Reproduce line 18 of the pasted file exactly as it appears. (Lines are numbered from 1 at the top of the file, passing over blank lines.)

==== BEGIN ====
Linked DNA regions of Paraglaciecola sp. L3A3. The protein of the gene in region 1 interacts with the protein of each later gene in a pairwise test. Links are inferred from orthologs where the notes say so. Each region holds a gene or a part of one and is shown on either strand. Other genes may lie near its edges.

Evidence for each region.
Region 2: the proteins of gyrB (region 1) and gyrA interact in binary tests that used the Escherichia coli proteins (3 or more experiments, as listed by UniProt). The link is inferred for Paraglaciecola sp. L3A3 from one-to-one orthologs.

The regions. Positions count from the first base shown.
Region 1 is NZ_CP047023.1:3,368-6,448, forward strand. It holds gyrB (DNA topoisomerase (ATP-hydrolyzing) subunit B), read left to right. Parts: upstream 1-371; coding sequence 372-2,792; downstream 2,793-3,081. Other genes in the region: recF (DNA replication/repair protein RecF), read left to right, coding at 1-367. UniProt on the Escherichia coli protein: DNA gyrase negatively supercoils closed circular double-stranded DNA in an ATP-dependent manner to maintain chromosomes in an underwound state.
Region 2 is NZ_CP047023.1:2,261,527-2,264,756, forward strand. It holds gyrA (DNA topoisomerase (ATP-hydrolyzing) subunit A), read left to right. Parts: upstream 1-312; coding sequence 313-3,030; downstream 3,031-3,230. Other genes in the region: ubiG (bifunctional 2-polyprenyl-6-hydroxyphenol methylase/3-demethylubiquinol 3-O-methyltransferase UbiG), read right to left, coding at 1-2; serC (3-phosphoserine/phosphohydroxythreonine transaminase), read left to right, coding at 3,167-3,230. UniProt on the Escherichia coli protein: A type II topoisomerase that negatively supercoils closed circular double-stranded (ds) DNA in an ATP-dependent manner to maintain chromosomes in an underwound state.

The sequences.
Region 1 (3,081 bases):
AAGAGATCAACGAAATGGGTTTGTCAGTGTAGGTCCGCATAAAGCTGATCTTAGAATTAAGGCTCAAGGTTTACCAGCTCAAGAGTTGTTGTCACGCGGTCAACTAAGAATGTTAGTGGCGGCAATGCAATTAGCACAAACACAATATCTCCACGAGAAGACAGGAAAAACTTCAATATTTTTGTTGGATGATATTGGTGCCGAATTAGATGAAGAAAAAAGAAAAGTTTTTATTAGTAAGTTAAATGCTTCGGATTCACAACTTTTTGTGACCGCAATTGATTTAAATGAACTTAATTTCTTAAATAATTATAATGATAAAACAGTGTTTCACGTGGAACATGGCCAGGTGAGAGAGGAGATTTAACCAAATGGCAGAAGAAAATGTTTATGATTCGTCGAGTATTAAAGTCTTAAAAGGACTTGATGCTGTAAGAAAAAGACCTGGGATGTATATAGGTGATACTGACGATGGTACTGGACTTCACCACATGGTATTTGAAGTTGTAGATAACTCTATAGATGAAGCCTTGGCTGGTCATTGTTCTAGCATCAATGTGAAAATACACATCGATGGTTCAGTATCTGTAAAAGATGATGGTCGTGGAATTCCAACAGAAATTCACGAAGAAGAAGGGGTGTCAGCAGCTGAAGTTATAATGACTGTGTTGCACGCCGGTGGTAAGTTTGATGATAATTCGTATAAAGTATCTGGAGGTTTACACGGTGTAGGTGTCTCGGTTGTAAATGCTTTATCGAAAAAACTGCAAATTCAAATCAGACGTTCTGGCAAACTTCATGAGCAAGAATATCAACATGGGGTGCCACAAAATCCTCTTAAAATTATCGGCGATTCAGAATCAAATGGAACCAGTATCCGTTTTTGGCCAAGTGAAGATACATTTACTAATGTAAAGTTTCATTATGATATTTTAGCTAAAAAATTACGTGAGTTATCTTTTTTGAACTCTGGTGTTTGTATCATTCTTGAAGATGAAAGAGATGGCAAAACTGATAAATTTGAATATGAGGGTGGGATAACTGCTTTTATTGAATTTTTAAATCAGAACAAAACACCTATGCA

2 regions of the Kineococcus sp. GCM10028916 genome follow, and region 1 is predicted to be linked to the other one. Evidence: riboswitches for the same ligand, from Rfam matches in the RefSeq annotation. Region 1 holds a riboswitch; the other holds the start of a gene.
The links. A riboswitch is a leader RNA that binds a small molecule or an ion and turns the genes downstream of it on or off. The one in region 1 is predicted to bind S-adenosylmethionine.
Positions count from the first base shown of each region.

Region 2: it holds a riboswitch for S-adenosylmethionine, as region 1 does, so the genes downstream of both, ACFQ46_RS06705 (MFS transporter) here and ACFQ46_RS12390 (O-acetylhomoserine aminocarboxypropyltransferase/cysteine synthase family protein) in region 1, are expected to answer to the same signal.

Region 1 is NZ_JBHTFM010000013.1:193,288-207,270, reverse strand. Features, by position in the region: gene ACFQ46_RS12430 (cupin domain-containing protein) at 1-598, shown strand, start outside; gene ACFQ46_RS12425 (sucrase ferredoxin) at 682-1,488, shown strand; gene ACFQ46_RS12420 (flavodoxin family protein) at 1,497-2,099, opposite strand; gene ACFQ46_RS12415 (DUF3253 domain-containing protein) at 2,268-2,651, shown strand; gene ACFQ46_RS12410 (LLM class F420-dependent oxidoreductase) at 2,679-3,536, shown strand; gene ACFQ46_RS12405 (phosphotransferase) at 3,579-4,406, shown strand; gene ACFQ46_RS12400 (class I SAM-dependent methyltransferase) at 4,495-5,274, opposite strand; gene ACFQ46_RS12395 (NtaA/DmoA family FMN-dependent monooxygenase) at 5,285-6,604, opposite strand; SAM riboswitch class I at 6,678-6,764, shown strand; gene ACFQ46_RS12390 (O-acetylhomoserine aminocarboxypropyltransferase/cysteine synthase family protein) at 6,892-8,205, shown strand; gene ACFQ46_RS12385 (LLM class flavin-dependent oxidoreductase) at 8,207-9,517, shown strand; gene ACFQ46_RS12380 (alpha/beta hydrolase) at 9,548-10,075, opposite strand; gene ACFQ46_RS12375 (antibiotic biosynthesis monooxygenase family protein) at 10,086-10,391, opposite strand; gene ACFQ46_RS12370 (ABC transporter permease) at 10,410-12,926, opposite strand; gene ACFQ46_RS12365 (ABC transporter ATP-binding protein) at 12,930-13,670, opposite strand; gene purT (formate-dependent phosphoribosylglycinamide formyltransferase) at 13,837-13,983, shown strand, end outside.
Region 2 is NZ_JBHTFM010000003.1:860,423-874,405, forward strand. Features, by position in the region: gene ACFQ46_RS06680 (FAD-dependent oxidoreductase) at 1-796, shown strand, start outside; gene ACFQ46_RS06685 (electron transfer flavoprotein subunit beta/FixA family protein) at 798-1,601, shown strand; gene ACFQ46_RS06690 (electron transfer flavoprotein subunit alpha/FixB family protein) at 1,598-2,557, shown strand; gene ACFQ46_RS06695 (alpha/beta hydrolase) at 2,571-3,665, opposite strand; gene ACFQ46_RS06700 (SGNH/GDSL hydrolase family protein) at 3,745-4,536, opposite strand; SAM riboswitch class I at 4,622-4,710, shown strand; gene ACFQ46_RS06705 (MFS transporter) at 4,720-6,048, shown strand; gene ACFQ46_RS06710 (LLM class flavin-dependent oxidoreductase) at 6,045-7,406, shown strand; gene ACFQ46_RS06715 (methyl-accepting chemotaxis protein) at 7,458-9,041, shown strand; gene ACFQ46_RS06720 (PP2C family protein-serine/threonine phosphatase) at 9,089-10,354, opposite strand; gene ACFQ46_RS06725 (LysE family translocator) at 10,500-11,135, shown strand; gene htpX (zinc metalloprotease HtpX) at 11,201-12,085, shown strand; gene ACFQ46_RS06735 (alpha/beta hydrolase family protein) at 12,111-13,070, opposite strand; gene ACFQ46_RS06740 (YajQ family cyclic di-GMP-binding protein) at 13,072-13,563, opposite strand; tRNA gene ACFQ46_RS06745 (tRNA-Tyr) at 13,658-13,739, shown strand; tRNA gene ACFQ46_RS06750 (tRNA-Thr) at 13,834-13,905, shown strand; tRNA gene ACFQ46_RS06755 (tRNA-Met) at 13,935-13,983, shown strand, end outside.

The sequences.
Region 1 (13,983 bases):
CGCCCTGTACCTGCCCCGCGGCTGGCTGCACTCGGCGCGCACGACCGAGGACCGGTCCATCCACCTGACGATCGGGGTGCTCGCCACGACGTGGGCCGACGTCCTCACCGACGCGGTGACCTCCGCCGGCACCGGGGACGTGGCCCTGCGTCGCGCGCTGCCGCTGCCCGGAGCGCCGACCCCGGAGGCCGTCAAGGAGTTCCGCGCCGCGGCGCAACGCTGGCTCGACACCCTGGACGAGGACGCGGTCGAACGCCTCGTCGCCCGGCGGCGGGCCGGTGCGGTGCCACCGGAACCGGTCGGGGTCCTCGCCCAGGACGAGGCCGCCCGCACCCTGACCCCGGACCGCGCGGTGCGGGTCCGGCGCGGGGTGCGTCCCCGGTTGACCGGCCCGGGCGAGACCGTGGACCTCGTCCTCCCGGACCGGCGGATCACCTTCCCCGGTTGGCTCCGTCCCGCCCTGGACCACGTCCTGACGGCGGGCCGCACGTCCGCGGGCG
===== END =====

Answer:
CGCCCTGTACCTGCCCCGCGGCTGGCTGCACTCGGCGCGCACGACCGAGGACCGGTCCATCCACCTGACGATCGGGGTGCTCGCCACGACGTGGGCCGACGTCCTCACCGACGCGGTGACCTCCGCCGGCACCGGGGACGTGGCCCTGCGTCGCGCGCTGCCGCTGCCCGGAGCGCCGACCCCGGAGGCCGTCAAGGAGTTCCGCGCCGCGGCGCAACGCTGGCTCGACACCCTGGACGAGGACGCGGTCGAACGCCTCGTCGCCCGGCGGCGGGCCGGTGCGGTGCCACCGGAACCGGTCGGGGTCCTCGCCCAGGACGAGGCCGCCCGCACCCTGACCCCGGACCGCGCGGTGCGGGTCCGGCGCGGGGTGCGTCCCCGGTTGACCGGCCCGGGCGAGACCGTGGACCTCGTCCTCCCGGACCGGCGGATCACCTTCCCCGGTTGGCTCCGTCCCGCCCTGGACCACGTCCTGACGGCGGGCCGCACGTCCGCGGGCG